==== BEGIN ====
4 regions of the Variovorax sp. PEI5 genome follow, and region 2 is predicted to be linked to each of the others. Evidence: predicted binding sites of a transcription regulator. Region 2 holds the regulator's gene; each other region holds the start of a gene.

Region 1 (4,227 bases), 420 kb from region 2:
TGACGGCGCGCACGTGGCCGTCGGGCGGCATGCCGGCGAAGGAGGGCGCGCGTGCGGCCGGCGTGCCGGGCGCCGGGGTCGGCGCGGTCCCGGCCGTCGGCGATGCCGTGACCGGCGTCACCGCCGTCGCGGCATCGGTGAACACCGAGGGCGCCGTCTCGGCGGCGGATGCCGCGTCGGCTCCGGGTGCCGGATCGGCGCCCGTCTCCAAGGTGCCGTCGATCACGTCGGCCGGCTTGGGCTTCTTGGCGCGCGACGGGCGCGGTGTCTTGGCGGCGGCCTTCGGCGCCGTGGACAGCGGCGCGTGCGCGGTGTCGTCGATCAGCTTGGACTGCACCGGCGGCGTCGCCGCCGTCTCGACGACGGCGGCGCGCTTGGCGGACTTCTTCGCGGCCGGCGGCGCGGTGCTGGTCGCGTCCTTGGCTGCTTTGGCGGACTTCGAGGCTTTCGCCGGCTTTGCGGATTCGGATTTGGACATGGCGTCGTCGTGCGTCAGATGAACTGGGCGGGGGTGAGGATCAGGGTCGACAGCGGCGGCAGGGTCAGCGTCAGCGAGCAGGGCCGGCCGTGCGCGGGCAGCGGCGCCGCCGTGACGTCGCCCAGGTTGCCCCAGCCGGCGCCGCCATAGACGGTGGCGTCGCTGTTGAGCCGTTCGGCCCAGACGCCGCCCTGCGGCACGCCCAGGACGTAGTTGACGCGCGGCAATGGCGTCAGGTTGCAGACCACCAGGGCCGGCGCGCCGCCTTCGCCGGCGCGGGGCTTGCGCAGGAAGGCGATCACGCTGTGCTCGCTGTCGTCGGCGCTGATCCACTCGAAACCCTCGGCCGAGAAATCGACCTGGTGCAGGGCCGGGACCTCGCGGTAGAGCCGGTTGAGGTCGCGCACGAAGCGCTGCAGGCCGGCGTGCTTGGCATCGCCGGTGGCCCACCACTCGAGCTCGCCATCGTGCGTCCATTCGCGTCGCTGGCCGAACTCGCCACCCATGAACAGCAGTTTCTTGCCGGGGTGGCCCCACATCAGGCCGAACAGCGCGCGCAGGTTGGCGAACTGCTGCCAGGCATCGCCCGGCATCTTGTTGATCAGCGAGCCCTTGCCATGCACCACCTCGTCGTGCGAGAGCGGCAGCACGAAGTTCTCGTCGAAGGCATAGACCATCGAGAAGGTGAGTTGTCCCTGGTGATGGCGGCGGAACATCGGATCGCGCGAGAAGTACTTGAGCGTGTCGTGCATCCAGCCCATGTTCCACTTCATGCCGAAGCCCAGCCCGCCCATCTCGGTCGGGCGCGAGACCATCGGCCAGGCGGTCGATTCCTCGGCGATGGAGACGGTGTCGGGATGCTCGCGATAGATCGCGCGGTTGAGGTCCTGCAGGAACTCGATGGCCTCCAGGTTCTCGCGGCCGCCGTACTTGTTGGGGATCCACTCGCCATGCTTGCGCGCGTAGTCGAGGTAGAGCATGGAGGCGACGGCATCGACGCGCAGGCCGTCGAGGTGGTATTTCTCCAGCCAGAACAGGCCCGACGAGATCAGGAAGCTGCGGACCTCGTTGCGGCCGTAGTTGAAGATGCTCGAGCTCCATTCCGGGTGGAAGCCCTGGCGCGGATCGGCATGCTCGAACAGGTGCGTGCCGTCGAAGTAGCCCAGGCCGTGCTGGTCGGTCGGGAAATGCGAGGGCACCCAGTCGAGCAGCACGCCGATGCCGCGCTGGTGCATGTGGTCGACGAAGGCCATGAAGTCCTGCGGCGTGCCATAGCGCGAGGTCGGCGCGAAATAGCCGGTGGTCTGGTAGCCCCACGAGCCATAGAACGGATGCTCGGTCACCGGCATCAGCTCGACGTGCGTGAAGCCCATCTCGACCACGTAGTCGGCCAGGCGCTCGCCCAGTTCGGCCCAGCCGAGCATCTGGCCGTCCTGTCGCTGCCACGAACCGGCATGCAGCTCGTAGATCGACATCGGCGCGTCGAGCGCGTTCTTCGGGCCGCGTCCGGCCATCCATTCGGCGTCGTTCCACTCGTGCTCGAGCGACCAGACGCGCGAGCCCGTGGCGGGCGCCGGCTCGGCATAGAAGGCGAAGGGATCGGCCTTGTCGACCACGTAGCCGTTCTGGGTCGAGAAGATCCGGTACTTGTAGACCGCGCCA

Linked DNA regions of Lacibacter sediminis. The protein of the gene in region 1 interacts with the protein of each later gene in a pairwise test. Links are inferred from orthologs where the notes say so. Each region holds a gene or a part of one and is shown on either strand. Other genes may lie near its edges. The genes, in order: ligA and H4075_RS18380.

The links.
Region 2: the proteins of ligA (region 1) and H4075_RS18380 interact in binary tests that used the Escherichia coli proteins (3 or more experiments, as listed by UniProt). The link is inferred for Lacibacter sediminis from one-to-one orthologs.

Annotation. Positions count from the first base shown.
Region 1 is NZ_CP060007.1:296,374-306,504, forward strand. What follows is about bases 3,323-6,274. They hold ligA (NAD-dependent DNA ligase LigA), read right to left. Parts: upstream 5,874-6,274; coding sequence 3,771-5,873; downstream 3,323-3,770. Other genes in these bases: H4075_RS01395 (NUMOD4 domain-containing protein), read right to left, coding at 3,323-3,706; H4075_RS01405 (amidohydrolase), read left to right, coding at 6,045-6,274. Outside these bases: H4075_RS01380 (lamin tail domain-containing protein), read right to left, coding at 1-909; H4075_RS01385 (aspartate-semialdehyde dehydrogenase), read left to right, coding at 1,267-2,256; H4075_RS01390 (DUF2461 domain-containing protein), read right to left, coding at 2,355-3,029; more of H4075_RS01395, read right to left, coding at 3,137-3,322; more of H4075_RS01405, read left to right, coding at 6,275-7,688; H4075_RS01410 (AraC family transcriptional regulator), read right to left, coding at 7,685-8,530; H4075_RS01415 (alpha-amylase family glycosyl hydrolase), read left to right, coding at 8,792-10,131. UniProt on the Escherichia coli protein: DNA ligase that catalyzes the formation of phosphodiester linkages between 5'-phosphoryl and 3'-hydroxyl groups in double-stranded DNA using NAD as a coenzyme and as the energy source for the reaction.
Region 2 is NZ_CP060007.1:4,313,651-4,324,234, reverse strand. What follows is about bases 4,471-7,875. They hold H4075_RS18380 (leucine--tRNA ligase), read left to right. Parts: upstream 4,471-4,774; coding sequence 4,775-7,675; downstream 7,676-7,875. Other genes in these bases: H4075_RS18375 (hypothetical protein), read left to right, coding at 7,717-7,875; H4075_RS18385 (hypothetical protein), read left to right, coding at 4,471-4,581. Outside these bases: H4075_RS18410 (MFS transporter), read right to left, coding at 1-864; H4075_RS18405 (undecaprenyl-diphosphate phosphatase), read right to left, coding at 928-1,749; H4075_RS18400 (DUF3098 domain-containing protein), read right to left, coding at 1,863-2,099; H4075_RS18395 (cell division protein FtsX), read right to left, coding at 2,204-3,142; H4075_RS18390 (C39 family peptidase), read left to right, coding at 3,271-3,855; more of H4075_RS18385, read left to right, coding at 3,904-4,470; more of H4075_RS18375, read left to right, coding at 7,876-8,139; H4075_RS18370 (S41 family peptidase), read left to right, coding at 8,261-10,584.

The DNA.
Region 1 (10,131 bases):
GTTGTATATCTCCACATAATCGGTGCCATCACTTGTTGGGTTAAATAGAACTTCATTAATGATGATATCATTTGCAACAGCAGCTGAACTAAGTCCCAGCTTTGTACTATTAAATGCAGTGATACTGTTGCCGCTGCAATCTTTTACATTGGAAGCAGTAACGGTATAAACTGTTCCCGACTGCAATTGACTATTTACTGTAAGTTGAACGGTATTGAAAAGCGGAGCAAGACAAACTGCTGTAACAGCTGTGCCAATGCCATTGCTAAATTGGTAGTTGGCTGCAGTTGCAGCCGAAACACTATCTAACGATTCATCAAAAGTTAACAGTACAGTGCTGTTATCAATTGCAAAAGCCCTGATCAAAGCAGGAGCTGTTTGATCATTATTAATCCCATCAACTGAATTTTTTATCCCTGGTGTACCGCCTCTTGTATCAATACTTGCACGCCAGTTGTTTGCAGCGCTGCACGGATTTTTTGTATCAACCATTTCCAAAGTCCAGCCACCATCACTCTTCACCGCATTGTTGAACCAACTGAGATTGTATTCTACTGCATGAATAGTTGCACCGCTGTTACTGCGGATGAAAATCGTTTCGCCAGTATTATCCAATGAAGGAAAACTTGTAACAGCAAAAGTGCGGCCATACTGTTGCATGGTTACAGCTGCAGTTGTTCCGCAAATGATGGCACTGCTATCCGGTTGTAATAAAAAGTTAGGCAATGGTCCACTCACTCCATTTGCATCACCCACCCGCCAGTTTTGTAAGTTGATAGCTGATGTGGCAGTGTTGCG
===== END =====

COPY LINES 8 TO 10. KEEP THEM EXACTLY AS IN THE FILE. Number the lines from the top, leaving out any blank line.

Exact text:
Region 1 is NZ_CP060007.1:296,374-306,504, forward strand. What follows is about bases 3,323-6,274. They hold ligA (NAD-dependent DNA ligase LigA), read right to left. Parts: upstream 5,874-6,274; coding sequence 3,771-5,873; downstream 3,323-3,770. Other genes in these bases: H4075_RS01395 (NUMOD4 domain-containing protein), read right to left, coding at 3,323-3,706; H4075_RS01405 (amidohydrolase), read left to right, coding at 6,045-6,274. Outside these bases: H4075_RS01380 (lamin tail domain-containing protein), read right to left, coding at 1-909; H4075_RS01385 (aspartate-semialdehyde dehydrogenase), read left to right, coding at 1,267-2,256; H4075_RS01390 (DUF2461 domain-containing protein), read right to left, coding at 2,355-3,029; more of H4075_RS01395, read right to left, coding at 3,137-3,322; more of H4075_RS01405, read left to right, coding at 6,275-7,688; H4075_RS01410 (AraC family transcriptional regulator), read right to left, coding at 7,685-8,530; H4075_RS01415 (alpha-amylase family glycosyl hydrolase), read left to right, coding at 8,792-10,131. UniProt on the Escherichia coli protein: DNA ligase that catalyzes the formation of phosphodiester linkages between 5'-phosphoryl and 3'-hydroxyl groups in double-stranded DNA using NAD as a coenzyme and as the energy source for the reaction.
Region 2 is NZ_CP060007.1:4,313,651-4,324,234, reverse strand. What follows is about bases 4,471-7,875. They hold H4075_RS18380 (leucine--tRNA ligase), read left to right. Parts: upstream 4,471-4,774; coding sequence 4,775-7,675; downstream 7,676-7,875. Other genes in these bases: H4075_RS18375 (hypothetical protein), read left to right, coding at 7,717-7,875; H4075_RS18385 (hypothetical protein), read left to right, coding at 4,471-4,581. Outside these bases: H4075_RS18410 (MFS transporter), read right to left, coding at 1-864; H4075_RS18405 (undecaprenyl-diphosphate phosphatase), read right to left, coding at 928-1,749; H4075_RS18400 (DUF3098 domain-containing protein), read right to left, coding at 1,863-2,099; H4075_RS18395 (cell division protein FtsX), read right to left, coding at 2,204-3,142; H4075_RS18390 (C39 family peptidase), read left to right, coding at 3,271-3,855; more of H4075_RS18385, read left to right, coding at 3,904-4,470; more of H4075_RS18375, read left to right, coding at 7,876-8,139; H4075_RS18370 (S41 family peptidase), read left to right, coding at 8,261-10,584.

The DNA.